My wife chose the Oz Fish Pot (£13.50) an enormous, steaming container of all things fishy, including half a lobster and mussels, all swimming (not literally!) in a sumptuous broth flavoured with Asian vegetables, and with more of that knockout Rustic bread.

My choice was the Dashi salted chargrilled tuna (£11.50) served with wasabi and soured cream mashed potato and a simple side salad. Wasabi is a traditional Japanese condiment used widely in native cuisine, and is also widely used in Pacific Rim recipes.

My tuna was both generous in size and superbly flavoured, and the mashed potato quite the best I have tasted for its wonderful, smooth consistency. Meanwhile, my wife was sniffing at the flavours from her fish pot while administering the coup de grace to her half lobster with a pair of nutcrackers, the mere sight of which made my eyes water. Believe me, the rustic bread was put to good use mopping up the remainder of that delicious broth.

Our choice of wine was a little more difficult. While big fans of Australian wines, we both have to admit a preference for the dry whites from New Zealand, and the Anapai River Sauvignon Blanc, from the famous Marlborough vineyard, was a snip at £12.95. Its fruity, gooseberry freshness complemented our fish dishes perfectly.

The drinks menu is particularly interesting at A Taste of Oz in that its wines are matched by traditional Aussie (Tooheys, Coopers) and Kiwi (Speights) beers, and some fairly amazing cocktails (Flying Kangaroo, Loose Goose, Gin and Sin and Liquid Lamington) which range in price from £3.95 to £4.50. When I tell you that the latter contains Kahlua, Malibu, Bailey's and cream, you can see why I don't use the description “amazing” lightly.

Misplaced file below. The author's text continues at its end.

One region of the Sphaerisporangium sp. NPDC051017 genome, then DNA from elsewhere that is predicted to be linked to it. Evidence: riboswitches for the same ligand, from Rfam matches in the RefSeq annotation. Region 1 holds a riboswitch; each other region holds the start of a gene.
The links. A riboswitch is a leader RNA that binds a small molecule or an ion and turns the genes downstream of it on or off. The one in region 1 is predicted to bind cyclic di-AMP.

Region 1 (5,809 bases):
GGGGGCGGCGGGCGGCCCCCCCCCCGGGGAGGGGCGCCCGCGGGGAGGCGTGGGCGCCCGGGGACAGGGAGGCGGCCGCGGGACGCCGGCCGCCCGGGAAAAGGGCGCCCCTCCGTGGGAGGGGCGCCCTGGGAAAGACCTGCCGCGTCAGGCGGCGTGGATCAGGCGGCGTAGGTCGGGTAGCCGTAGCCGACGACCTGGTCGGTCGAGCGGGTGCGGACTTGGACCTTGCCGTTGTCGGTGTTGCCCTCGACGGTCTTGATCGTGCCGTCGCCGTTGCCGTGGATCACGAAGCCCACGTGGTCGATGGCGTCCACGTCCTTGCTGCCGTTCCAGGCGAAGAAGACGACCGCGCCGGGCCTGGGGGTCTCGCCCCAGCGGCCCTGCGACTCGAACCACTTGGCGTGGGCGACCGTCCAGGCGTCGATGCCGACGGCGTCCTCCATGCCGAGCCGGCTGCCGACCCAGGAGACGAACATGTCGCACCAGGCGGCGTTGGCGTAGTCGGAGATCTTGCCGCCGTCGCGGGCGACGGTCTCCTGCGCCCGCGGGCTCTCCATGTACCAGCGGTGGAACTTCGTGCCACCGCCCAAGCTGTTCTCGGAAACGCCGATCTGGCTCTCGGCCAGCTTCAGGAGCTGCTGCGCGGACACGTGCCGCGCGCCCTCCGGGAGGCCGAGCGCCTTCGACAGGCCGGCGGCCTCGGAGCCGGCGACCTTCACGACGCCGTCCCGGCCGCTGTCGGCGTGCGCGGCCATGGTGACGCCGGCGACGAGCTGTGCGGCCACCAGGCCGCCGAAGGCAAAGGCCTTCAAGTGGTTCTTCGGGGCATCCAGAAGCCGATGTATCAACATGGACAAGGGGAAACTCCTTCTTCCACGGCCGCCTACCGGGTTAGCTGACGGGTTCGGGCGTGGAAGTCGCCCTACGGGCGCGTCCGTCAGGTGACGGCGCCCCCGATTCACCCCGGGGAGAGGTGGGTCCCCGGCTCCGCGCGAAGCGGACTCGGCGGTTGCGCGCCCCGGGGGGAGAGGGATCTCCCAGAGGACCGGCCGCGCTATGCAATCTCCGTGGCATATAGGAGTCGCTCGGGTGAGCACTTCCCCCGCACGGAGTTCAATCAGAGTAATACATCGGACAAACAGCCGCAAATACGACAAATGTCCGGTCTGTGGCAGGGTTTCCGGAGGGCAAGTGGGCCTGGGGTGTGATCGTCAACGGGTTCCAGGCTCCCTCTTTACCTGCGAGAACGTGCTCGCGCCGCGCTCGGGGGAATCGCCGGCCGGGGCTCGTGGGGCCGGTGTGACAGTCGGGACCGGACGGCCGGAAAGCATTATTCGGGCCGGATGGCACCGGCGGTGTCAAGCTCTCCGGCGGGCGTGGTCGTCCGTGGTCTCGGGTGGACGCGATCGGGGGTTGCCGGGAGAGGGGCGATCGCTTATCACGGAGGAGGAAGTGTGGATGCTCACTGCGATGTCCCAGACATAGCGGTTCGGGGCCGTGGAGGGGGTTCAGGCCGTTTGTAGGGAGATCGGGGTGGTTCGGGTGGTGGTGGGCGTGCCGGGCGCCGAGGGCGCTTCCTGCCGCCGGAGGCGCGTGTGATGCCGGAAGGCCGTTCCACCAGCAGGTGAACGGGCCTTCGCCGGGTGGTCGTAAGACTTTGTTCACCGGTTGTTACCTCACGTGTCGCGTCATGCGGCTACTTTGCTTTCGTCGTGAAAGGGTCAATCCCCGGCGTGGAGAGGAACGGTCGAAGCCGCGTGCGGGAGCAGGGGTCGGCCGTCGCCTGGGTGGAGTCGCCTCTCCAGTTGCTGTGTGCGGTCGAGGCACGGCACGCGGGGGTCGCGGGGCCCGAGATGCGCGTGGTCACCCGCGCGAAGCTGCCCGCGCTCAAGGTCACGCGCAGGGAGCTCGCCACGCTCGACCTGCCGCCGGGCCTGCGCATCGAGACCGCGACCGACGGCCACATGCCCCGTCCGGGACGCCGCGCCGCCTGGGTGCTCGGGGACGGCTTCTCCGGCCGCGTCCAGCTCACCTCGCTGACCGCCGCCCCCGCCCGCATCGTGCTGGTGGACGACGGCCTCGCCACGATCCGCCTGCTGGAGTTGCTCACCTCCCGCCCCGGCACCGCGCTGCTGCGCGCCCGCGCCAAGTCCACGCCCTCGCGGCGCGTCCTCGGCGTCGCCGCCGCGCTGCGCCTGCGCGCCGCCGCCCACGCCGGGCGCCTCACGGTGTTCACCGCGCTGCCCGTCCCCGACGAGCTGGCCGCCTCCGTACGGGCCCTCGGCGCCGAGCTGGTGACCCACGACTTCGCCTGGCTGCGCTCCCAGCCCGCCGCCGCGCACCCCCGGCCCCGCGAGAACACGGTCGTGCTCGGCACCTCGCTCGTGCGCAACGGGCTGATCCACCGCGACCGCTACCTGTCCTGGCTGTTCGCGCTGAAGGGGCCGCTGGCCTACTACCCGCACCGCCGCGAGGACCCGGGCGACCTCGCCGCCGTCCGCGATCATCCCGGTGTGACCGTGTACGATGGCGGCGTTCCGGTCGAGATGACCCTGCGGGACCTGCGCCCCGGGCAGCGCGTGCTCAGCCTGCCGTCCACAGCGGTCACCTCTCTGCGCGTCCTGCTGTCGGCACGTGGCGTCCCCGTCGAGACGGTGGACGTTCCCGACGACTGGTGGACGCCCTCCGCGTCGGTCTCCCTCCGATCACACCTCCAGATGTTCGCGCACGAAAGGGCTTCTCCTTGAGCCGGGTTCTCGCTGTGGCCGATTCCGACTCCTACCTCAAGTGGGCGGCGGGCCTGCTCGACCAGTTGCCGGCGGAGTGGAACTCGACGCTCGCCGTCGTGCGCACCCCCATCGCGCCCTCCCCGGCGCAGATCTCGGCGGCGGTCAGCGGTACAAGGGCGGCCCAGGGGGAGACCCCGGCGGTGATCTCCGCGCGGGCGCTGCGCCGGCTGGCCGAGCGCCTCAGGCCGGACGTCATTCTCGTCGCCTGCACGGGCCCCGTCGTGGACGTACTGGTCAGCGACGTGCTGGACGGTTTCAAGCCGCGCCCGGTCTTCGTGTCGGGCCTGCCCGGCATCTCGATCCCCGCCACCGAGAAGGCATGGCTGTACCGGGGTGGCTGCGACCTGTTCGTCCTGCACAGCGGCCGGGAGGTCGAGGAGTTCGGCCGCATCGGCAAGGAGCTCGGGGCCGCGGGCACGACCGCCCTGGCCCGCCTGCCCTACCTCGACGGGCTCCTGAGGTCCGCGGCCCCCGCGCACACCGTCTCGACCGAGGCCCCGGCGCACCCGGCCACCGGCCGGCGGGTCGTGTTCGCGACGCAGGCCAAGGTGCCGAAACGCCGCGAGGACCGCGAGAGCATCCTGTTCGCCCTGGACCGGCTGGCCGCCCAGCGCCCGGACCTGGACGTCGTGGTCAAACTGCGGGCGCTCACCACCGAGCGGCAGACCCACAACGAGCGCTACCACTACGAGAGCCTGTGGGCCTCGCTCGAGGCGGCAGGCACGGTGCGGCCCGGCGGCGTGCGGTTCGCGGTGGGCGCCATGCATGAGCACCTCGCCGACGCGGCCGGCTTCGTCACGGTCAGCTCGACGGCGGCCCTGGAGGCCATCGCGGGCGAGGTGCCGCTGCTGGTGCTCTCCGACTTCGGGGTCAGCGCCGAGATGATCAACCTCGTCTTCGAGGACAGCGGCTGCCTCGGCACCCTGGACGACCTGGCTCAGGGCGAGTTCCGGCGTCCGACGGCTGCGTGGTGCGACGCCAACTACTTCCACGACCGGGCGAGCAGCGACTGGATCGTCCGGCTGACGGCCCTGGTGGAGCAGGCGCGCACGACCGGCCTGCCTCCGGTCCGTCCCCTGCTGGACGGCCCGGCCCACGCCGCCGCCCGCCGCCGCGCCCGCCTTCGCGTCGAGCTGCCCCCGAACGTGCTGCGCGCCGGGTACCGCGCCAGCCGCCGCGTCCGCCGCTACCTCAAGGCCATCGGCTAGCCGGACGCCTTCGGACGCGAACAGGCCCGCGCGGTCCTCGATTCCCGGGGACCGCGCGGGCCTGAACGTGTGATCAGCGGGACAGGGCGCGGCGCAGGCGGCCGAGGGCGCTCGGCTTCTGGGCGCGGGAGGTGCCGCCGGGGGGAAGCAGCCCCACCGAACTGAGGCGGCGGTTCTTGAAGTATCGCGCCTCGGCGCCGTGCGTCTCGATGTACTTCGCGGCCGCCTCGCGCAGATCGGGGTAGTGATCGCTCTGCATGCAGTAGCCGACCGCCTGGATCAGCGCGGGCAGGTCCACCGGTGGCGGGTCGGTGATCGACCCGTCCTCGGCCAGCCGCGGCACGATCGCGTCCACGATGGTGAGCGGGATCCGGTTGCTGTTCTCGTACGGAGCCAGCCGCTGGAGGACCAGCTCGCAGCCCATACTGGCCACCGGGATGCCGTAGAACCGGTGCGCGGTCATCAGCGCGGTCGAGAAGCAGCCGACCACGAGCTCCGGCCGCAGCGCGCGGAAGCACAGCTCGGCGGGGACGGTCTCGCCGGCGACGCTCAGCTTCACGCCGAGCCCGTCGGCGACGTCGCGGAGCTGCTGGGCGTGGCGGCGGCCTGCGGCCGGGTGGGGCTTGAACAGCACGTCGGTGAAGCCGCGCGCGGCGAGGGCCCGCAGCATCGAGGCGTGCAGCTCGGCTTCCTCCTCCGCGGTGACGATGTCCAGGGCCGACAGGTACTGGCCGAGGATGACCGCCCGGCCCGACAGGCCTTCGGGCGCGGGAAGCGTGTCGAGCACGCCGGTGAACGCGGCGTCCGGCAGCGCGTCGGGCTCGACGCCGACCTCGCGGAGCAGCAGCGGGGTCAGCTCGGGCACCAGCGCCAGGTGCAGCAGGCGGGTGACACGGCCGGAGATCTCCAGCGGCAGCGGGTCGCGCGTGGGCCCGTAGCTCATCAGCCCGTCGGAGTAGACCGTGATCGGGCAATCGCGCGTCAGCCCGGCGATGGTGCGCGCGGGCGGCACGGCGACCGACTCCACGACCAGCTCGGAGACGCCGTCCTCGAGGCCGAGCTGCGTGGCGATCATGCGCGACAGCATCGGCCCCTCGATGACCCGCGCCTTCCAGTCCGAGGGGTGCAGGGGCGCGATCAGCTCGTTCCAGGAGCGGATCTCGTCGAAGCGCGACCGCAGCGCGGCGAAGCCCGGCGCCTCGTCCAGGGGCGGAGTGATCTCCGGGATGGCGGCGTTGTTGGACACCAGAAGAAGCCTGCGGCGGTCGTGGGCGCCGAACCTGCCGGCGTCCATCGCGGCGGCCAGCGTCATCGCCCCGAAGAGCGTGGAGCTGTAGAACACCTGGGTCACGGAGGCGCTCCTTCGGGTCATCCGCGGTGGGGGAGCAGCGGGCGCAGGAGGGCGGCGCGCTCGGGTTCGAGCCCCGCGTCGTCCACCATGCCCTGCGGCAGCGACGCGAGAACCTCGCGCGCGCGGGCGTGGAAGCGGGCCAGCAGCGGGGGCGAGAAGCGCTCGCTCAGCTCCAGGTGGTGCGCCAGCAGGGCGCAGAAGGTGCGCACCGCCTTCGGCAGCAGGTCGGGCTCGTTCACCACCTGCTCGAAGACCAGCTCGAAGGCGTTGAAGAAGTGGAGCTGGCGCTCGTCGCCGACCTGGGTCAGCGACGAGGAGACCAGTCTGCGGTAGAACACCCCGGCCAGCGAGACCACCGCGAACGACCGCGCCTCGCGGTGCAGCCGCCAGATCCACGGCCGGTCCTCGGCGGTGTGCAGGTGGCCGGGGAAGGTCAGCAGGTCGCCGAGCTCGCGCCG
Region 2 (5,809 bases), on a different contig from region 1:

We didn't try them, but, judging by the increasing level of bonhomie in the room, there were several who did!

So, food and drink of a very high standard, and cheerful service to match. If it's half as good in Australia, then I can't wait to get there! However, if you don't fancy flying 12,000 miles or so, then A Taste of Oz is possibly the next best thing.

t A Taste of Oz at The Swan Inn, 1 The Street, Ringland; 01603 868214; tasteofoz@aol.com

t Where is it? A stone's throw from the river. Get there either from the Costessey direction (from the roundabout at Easton) or off the Fakenham road at Drayton or Taverham.

t Disabled acccess? Yes, it's all on one level, and there are appropriate toilet facilities

t Parking? There is a big car park at the restaurant, or visitors can park on nearby grass verges.

t Do I need to book? Well, it took me three weeks to get a table, so yes, do.

t Suitable for children? The restaurant website makes it very clear that children are welcome.

t ... and veggies? Likewise. And those with special diets can also be catered for by calling in advance.

Become a Supporter

This newspaper has been a central part of community life for many years. Our industry faces testing times, which is why we're asking for your support. Every contribution will help us continue to produce local journalism that makes a measurable difference to our community.

Become a Supporter
Comments powered by Disqus